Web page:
Know Your Bones: March 2015

he_who_is_nobody
he_who_is_nobody
Tue Mar 03, 2015 11:57 am by he_who_is_nobody

Last month’s challenge was extremely easy. Thus, I did not just want the name of the critter, but why it was such an important critter as well. With in a matter of hours Inferno named the critter, and about a day later edited his post to say why it was so important.

 

Archaeopteryx lithographica

EDIT: Why is it important? Because Darwin predicted it. There was no link between birds and dinosaurs, then Archaeopteryx showed up. In Darwin’s lifetime.

 

This critter is indeed Archaeopteryx lithographica and Inferno is correct that it fulfilled a prediction Darwin made within a few years of the prediction being made.

 

 photo 2014-01-10111452_zps436afe7e.jpg

(Taken at the New Mexico Museum of Natural History and Science)

 

Archaeopteryx lived during the late Jurassic, 150 to 145 million years ago in southern Germany. During that time, Europe was located close to the equator and was a large archipelago of islands in a shallow ocean. Archaeopteryx was not a very large animal, reaching 50 centimeters in length. Even though Archaeopteryx is popularly known as the first bird, it has a lot more in common with other theropods (especially the dromaeosaurs). Some of those features are a mouth full of teeth, three un-fused finger bones that included claws on each, a long bony tail, and feathers. One of the features that Archaeopteryx possesses that aligns it with birds is the atypical flight feathers found on its arms and legs. The feathers suggest that Archaeopteryx could at least glide if not outright fly. Scans of the skull of Archaeopteryx shows that it had a larger brain, including a larger vision center, than most other dinosaurs at the time, which also suggest gliding/flight capabilities.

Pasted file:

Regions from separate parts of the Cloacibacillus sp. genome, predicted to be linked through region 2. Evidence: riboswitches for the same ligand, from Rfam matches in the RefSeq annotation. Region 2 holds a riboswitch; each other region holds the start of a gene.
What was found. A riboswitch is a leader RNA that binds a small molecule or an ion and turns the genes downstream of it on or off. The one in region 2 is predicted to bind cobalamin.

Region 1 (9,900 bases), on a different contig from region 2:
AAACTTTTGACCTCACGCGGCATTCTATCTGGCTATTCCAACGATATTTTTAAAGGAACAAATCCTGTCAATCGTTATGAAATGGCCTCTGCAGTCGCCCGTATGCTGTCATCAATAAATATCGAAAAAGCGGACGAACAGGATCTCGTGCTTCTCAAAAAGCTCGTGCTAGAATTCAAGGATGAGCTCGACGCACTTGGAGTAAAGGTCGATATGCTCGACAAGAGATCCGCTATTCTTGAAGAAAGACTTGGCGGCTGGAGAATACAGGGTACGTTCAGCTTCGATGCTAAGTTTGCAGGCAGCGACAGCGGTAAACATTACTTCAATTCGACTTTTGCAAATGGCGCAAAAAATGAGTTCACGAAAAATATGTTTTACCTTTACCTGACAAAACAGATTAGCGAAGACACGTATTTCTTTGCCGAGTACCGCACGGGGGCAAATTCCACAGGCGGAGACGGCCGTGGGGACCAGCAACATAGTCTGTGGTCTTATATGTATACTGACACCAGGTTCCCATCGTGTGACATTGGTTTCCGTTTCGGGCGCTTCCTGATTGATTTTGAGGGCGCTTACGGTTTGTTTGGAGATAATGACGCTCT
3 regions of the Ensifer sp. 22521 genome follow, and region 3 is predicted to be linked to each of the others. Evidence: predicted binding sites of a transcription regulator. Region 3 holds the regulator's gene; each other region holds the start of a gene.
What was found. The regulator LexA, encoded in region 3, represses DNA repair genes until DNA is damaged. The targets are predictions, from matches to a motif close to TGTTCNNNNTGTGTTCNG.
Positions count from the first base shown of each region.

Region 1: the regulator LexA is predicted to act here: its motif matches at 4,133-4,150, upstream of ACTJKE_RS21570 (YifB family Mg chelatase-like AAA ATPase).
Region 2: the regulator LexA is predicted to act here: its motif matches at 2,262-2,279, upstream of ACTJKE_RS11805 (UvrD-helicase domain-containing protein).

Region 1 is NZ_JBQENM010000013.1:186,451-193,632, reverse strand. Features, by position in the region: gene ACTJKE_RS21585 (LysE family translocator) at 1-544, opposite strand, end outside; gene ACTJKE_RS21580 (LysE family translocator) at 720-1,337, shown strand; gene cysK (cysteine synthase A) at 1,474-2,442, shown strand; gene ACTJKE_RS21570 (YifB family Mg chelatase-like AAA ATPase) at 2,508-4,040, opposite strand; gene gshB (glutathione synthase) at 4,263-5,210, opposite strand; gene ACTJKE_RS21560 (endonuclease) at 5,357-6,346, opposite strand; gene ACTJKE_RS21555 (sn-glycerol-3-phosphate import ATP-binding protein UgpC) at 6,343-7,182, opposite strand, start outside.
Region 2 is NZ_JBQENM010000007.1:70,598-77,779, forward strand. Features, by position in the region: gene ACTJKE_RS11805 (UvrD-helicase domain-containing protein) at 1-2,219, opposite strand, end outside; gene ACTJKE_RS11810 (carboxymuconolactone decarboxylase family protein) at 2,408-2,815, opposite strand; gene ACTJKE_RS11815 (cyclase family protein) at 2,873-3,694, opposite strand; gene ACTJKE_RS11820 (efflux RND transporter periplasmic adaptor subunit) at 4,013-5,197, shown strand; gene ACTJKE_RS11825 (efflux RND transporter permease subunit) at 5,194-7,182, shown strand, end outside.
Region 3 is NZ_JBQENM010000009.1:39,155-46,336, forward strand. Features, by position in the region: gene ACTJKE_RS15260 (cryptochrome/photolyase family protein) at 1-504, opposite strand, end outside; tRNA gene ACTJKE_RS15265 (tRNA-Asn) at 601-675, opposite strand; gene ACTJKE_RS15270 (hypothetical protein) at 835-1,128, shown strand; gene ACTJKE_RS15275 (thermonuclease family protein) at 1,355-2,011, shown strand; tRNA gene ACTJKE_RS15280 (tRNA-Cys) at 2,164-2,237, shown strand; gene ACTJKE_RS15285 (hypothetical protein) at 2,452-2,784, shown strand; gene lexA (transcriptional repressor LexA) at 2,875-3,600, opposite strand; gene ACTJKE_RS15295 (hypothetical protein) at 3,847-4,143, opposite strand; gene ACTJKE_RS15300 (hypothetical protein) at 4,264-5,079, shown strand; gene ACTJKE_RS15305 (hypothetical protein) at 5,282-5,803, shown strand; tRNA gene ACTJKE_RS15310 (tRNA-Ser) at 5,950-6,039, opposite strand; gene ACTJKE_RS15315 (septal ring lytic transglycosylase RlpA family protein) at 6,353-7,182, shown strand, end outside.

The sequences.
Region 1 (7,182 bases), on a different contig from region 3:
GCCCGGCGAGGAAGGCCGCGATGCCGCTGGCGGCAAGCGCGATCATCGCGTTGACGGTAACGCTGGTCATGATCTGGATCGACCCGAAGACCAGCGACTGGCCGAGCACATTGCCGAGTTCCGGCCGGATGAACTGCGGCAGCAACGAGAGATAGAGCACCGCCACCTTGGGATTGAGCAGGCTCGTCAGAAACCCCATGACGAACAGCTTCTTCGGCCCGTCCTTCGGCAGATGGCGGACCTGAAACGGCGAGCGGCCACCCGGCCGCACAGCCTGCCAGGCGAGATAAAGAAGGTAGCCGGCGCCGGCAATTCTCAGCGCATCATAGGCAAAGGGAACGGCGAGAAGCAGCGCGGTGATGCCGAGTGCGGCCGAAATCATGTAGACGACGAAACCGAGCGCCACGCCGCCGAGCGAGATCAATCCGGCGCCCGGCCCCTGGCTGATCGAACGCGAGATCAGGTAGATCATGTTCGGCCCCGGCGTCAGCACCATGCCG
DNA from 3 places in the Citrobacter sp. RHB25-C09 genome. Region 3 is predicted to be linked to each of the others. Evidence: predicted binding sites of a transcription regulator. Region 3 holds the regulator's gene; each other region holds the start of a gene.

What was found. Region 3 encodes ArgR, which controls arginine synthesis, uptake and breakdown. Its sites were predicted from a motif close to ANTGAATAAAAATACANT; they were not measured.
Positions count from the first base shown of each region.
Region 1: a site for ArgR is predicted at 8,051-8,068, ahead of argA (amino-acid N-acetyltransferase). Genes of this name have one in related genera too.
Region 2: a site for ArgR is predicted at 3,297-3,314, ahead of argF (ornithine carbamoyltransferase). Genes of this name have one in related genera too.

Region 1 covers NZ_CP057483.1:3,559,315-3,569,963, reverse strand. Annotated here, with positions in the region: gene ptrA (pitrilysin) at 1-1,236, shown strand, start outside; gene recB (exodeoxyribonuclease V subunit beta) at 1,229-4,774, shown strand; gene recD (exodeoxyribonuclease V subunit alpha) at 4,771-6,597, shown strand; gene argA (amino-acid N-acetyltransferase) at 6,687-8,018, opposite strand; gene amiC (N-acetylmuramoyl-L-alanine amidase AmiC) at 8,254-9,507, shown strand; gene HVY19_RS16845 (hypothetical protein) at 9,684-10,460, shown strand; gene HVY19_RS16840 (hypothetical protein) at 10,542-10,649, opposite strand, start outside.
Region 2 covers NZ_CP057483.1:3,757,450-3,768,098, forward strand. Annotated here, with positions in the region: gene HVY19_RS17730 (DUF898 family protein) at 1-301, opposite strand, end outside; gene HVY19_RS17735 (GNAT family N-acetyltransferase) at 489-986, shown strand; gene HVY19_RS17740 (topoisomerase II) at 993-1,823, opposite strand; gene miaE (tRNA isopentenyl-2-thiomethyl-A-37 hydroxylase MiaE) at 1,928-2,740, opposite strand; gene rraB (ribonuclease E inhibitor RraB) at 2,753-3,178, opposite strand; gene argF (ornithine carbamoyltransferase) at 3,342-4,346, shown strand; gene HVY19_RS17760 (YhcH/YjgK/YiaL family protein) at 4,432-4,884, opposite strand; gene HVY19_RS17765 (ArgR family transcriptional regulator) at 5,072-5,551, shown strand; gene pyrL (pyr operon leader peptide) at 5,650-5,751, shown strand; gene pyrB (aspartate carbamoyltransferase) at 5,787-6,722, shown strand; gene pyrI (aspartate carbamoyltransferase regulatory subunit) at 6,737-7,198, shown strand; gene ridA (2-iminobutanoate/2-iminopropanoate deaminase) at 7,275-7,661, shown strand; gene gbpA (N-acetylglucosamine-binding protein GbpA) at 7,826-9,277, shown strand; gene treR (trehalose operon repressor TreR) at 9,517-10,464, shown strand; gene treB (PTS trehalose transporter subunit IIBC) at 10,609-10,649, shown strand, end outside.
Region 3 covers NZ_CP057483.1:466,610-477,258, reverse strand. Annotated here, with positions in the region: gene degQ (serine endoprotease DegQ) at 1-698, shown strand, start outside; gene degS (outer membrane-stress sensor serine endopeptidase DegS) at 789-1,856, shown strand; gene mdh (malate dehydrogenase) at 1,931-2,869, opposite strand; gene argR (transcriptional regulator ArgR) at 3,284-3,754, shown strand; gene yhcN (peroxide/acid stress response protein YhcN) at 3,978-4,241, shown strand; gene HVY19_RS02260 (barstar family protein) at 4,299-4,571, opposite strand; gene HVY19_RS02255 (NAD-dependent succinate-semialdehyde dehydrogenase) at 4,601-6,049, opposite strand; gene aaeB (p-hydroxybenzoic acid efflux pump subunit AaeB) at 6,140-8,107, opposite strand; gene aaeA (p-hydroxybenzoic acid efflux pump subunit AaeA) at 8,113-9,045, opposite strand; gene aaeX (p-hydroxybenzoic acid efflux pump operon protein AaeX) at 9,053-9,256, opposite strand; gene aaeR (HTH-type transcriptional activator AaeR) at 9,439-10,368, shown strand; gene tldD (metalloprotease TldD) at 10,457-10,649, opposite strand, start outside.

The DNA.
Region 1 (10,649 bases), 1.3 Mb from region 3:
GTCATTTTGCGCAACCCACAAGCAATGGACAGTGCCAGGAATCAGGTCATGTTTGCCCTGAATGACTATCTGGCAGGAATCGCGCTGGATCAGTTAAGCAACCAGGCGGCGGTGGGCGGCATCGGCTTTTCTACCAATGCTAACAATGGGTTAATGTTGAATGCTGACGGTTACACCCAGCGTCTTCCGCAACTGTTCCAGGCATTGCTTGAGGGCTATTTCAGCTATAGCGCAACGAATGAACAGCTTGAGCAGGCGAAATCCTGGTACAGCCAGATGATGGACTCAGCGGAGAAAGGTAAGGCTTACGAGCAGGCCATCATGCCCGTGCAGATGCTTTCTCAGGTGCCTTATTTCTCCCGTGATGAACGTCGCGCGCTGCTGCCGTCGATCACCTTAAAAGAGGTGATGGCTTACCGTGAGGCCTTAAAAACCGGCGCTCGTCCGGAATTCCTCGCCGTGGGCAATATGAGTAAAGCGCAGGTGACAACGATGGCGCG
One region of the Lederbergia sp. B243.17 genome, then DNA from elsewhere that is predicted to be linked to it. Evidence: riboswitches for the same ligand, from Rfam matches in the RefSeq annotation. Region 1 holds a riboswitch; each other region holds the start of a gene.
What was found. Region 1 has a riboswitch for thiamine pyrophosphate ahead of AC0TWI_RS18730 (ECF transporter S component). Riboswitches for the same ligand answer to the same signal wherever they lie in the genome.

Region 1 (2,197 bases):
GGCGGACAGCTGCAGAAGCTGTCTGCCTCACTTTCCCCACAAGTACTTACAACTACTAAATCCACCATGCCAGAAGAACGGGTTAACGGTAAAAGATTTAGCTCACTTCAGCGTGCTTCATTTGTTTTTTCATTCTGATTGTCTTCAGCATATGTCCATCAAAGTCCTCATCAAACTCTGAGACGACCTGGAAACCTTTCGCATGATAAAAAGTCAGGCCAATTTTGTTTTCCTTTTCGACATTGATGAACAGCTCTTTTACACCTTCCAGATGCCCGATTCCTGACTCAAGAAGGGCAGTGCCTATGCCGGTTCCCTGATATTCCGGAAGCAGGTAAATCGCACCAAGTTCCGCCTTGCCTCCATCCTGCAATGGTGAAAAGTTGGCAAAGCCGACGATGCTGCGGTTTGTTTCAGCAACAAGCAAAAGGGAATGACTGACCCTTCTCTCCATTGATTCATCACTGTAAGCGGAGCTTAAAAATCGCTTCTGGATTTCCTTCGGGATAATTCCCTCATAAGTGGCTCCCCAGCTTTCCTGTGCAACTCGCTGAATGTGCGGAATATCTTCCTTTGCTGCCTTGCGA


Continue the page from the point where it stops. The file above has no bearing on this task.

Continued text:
The fossil used in last month’s challenge is known as the Berlin Specimen, and it is the most famous specimen of Archaeopteryx (and one of the most famous fossils in the world). However, the reason it is the most famous specimen is because it is the most complete, not because it was the first specimen found. The first skeletal remains of Archaeopteryx were found in 1861 and are known as the London Specimen. The London Specimen is missing a head, so the skull anatomy of Archaeopteryx was not known until the discovery of the Berlin Specimen in 1880, and its discovery further fulfilled Darwin’s prediction.

 

Moving on to this month’s challenge:

 

 photo IMAG0176_zpsd11161e7.jpg

(Taken at the Denver Museum of Natural History and Science)

 

Good luck and have fun.